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 Post subject: Round Robin Priority Implementation
PostPosted: Sun Jul 29, 2018 11:20 am 
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Hello again, I've recently implemented some basic multitasking and I am wondering on how to expand it.
I want to add priorities nothing complicated just idle, normal, medium and high.
Currently I only have 1 list that circles around in a loop.
Wiki only shows some generic information but that is not enough for an actual implementation.
I've never worked with this stuff before so please excuse my unfamiliarity with the topic.
I just need some general guidelines, again I am a total noob when it comes to this.
Also my kernel is monolithic and I don't care about other CPU's (cores) at the moment.

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 Post subject: Re: Round Robin Priority Implementation
PostPosted: Sun Jul 29, 2018 12:25 pm 
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Hi,

Octacone wrote:
I want to add priorities nothing complicated just idle, normal, medium and high.
Currently I only have 1 list that circles around in a loop.


Why not have 4 lists (one for idle, one for normal, ...) where each list circles around in a loop?

When you're looking for a task to give CPU time to; you'd just grab the next task in the "high" list, and if there's no tasks in the "high" list you'd just grab the next task in the "medium" list, and if there's no tasks in that list either then..


Cheers,

Brendan

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 Post subject: Re: Round Robin Priority Implementation
PostPosted: Sun Jul 29, 2018 12:38 pm 
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Brendan wrote:
Hi,

Octacone wrote:
I want to add priorities nothing complicated just idle, normal, medium and high.
Currently I only have 1 list that circles around in a loop.


Why not have 4 lists (one for idle, one for normal, ...) where each list circles around in a loop?

When you're looking for a task to give CPU time to; you'd just grab the next task in the "high" list, and if there's no tasks in the "high" list you'd just grab the next task in the "medium" list, and if there's no tasks in that list either then..


Cheers,

Brendan


So basically I have:
idle_list
normal_list
medium_list
high_list

Let's say that each one of them has 1 entry,
Scheduler gets called, picks high_list executes the task and then moves onto medium_list etc...
But doesn't that mean that all of them will get the same exact amount of CPU time?
So I need to make sure that the entire list has been executed before moving onto the next (lower priority) one?

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 Post subject: Re: Round Robin Priority Implementation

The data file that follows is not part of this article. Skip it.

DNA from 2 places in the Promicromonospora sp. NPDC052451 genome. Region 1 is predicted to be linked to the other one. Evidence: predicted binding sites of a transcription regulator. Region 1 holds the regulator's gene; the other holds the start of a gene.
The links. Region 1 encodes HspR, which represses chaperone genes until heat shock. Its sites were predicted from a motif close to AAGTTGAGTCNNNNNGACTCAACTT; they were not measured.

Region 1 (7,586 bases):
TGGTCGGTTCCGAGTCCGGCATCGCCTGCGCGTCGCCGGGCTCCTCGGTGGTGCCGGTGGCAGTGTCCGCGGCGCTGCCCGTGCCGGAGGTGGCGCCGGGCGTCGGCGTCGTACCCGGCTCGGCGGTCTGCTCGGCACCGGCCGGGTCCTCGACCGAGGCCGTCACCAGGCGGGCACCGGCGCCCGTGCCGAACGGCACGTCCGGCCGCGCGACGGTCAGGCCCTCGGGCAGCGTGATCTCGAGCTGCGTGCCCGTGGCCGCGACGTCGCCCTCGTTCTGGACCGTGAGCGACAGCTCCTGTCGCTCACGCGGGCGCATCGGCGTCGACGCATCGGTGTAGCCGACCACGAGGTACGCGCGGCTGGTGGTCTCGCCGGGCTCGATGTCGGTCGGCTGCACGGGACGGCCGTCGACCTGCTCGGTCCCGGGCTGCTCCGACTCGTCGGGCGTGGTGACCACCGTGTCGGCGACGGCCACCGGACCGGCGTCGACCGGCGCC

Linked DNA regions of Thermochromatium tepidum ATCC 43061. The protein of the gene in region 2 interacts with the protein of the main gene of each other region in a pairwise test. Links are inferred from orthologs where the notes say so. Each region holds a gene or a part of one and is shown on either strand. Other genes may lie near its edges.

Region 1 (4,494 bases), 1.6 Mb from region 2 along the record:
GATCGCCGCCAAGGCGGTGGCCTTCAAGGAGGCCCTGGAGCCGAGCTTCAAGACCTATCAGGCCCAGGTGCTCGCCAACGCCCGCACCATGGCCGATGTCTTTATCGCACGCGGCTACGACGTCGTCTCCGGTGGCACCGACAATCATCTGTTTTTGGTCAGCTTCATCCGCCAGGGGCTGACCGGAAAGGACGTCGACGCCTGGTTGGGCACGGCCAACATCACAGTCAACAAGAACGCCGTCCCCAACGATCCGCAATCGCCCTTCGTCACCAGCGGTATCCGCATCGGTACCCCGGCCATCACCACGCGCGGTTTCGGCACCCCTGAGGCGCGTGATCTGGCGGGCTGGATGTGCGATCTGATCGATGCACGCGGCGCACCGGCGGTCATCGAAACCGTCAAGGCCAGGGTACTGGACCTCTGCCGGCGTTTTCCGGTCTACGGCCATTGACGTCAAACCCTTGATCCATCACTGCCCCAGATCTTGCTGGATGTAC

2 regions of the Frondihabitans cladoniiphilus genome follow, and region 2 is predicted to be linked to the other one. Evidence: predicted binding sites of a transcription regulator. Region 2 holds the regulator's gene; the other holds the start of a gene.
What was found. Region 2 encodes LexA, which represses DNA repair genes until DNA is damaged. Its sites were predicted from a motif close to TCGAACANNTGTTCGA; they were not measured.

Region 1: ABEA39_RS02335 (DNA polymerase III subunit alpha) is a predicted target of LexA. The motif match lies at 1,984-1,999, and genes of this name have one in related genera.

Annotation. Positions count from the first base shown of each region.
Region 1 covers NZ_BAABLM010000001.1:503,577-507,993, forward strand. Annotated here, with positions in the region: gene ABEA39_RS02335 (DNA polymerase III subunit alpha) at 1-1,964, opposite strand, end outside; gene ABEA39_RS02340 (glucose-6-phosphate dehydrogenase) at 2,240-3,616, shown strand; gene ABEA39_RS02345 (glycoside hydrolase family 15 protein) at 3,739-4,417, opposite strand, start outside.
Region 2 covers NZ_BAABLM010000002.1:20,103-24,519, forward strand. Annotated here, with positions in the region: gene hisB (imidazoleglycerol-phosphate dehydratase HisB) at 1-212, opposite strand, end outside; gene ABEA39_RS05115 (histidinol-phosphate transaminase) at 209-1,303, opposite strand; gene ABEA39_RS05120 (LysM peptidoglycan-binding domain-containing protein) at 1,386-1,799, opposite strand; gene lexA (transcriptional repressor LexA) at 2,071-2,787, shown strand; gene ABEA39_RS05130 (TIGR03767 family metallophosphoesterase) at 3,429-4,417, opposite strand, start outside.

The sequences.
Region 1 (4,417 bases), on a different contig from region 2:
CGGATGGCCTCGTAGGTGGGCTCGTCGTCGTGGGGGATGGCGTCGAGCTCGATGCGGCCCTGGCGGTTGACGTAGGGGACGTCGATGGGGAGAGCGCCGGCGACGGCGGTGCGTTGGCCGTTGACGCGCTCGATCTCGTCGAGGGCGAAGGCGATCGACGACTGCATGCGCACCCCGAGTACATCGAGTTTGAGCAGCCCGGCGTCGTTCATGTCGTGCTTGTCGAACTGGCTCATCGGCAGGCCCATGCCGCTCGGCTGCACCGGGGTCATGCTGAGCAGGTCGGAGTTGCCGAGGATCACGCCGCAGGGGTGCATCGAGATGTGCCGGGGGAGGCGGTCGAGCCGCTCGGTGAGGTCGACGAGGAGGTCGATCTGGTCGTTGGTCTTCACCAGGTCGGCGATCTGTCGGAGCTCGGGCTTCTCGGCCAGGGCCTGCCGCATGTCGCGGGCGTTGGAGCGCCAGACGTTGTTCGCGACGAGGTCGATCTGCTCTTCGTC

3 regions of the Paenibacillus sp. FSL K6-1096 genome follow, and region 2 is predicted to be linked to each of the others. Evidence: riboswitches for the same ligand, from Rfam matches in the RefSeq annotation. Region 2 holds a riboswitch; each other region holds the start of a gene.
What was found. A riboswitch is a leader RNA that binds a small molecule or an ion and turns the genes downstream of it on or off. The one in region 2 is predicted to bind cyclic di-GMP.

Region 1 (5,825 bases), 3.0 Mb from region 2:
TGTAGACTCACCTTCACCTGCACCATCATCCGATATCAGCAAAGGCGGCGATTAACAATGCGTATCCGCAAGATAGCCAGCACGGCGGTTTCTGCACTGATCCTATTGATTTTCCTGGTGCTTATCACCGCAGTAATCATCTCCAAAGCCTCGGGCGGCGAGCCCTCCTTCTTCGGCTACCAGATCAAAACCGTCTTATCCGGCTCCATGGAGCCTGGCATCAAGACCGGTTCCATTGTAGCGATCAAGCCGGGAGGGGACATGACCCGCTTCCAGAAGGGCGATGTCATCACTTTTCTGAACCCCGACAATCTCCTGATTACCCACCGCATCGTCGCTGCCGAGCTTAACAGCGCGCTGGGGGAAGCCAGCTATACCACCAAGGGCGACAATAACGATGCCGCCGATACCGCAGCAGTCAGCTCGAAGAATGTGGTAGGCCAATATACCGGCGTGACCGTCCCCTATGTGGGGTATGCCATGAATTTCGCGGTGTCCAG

PostPosted: Sun Jul 29, 2018 1:03 pm 
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Hi,

Octacone wrote:
Brendan wrote:
Why not have 4 lists (one for idle, one for normal, ...) where each list circles around in a loop?

When you're looking for a task to give CPU time to; you'd just grab the next task in the "high" list, and if there's no tasks in the "high" list you'd just grab the next task in the "medium" list, and if there's no tasks in that list either then..


So basically I have:
idle_list
normal_list
medium_list
high_list

Let's say that each one of them has 1 entry,
Scheduler gets called, picks high_list executes the task and then moves onto medium_list etc...


No; scheduler would always run the task from the high list (until that task has to wait for something and there's no tasks on the high list anymore).

Note that typically "high priority" would be used for things that spend most of their time blocked/waiting to make sure that they can respond quickly when whatever they're waiting for actually happens (e.g. maybe a GUI that spends most of its time waiting for a keyboard/mouse event, where you want the GUI to respond to the keyboard/mouse very quickly even when there's 1234 "normal priority" tasks pounding the daylights out of the CPU).


Cheers,

Brendan

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 Post subject: Re: Round Robin Priority Implementation
PostPosted: Sun Jul 29, 2018 1:52 pm 
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For anyone interested, I think this is called "multilevel feedback queue" in literature


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 Post subject: Re: Round Robin Priority Implementation
PostPosted: Sun Jul 29, 2018 2:45 pm 
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Hi,

frabert wrote:
For anyone interested, I think this is called "multilevel feedback queue" in literature


Mostly, it's an easy first step towards something more complex.